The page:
Normal students are turned all-star cheerleaders at night

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Normal students are turned all-star cheerleaders at night

Mckenna Singer and Ally Hodges are just a few of the school's all-
star cheerleaders.

Mckenna Singer and Ally Hodges are just a few of the school's all- star cheerleaders.

Mckenna Singer and Ally Hodges are just a few of the school's all- star cheerleaders.

Mckenna Singer and Ally Hodges are just a few of the school's all- star cheerleaders.

Lexy Hairston, Photography Editor

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Most heroes wear capes, but these girls wear bows. Sophomores Ally Hodges and Mckenna Singer are known for many things, but one in particular is their all-star cheerleading fame on Cheer Extreme’s level six team Senior Elite. Senior Elite is a globally famous all-star cheer team based out of Kernersville, NC.

“Senior Elite is a legacy because everything we do isn’t just for ourselves; it’s for our teammates from previous years who have gotten us to where we are now. Not only that but it’s a family,” Singer said. 

Although they individually have built up their stardom, reaching well over 20,000 followers on Instagram alone, Singer and Hodges didn’t start off that way. Singer has been cheering since she was just 3 years old, starting off at Carolina Spirit Athletics (CSA). There she continued to dedicate time and energy to build her skills until she made Senior Elite back in 2016.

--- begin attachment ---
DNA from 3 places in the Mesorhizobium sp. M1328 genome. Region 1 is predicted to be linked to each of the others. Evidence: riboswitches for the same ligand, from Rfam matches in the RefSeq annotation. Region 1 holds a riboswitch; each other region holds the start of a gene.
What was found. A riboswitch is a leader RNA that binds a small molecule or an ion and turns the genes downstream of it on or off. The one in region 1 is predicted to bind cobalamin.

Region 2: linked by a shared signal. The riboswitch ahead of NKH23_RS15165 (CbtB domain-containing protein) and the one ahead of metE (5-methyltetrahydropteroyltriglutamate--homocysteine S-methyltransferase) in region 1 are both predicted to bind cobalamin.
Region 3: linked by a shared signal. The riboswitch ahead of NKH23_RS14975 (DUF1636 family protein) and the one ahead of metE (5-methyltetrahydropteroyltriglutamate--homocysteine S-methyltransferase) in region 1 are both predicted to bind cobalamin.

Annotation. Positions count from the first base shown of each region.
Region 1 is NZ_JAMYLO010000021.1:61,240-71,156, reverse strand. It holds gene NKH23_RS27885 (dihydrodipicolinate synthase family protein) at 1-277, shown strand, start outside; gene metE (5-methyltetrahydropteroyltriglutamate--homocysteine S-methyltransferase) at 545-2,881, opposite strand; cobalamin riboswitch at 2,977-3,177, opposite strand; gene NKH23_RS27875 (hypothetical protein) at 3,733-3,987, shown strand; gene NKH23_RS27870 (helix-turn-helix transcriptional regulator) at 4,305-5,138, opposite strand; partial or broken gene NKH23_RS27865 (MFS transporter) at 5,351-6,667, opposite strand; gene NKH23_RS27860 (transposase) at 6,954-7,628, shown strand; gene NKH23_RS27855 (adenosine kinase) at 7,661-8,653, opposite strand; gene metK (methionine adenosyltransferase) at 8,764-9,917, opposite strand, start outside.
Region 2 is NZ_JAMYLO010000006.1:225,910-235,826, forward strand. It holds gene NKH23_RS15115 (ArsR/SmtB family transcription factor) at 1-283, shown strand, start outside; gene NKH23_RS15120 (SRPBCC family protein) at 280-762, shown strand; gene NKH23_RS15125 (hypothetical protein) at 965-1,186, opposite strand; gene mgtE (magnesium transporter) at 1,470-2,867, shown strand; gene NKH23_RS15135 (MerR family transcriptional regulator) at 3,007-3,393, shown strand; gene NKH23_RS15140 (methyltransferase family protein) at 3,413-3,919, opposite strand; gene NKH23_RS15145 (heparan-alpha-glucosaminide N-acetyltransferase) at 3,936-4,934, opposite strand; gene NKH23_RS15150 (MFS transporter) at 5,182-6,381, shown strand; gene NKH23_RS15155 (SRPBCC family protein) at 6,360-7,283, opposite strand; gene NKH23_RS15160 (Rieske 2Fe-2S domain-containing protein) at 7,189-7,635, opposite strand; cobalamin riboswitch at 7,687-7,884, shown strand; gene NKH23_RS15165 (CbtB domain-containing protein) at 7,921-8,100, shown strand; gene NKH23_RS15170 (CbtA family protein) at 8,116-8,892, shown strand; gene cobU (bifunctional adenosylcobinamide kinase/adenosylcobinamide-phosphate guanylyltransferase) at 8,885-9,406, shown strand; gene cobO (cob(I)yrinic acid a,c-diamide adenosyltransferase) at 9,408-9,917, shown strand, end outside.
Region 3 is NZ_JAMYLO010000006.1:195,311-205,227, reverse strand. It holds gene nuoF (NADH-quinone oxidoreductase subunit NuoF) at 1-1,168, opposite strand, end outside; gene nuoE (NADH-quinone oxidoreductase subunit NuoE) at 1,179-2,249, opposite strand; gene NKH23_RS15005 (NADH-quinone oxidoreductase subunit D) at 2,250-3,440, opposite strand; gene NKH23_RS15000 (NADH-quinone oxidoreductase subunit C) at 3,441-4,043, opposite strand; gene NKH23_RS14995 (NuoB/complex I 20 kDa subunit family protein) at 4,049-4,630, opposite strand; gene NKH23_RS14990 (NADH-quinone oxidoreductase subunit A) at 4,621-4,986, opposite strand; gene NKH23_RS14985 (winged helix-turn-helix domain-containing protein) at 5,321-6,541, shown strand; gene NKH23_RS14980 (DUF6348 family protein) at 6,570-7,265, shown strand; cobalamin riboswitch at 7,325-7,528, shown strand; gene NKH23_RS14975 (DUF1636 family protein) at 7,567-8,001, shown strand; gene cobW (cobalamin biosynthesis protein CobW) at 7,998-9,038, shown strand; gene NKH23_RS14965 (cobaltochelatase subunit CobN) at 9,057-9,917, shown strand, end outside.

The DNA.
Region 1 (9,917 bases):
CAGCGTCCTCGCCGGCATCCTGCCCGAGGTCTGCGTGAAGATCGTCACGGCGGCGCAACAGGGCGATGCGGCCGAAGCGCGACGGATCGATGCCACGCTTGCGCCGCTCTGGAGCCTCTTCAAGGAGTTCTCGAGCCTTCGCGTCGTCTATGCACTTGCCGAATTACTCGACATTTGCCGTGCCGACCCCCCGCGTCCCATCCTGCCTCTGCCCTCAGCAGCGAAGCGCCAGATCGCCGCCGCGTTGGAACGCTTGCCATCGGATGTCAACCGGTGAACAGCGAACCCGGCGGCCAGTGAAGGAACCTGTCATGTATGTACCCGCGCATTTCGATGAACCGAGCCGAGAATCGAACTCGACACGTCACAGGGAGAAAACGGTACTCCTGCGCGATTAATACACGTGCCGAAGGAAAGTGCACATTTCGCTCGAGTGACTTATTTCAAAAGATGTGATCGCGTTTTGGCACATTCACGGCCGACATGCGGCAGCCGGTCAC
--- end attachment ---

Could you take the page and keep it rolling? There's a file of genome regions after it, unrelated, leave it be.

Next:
“My dedication towards cheer has been consistent for the past 13 years. Cheer has always been a big part of [my] life from an early age. I’ve done four teams at a time, two teams at a time and even just one. Even going into high school I picked to cheer, and my love for it has never changed,” Singer said. 

Hodges started cheering at age 4, also at CSA she moved to Cheer Extreme in 2014, where she landed a spot on Senior Elite in 2016. 

“I previously cheered at CSA and moved because I had gotten level five skills, and CSA doesn’t have a level five team,” Hodges said.  

Despite both Singer and Hodges moving from different gyms to be on a level five team, they were both extremely knowledgeable about Senior Elite’s fame before making the team. 

“When I made Senior Elite I knew that they were a well-known team and that many people looked up to them, but I never thought I would ever gain the following I did,” Singer said.  

It is often said that popularity changes people. For Singer and Hodges, it did the complete opposite. The fame gave them the drive to continue their cheer career and be a role model for young girls who love and aspire to be like them someday. 

“I don’t view myself as famous because to me I am just a normal person. I don’t feel any different then I did before other than the fact that any mistake I make is a bigger deal because I’m known in the cheer world,” Hodges said. 

Even their closest friends see them as normal people who just love what they do.

“Mckenna and Ally are two hilarious, talented, and kind people. I don’t view them differently because they don’t use their fame as an advantage for anything and enjoy just being treated as normal teenagers. They act the same as any of my other friends,” senior Payton Rice said.

So, regardless of Singer and Hodges’ celebrity status, there’s more to Singer and Hodges than just their cheer popularity. 

“I want people to always remember me as someone who stays positive, uplifting and hardworking despite the fame,” Singer said.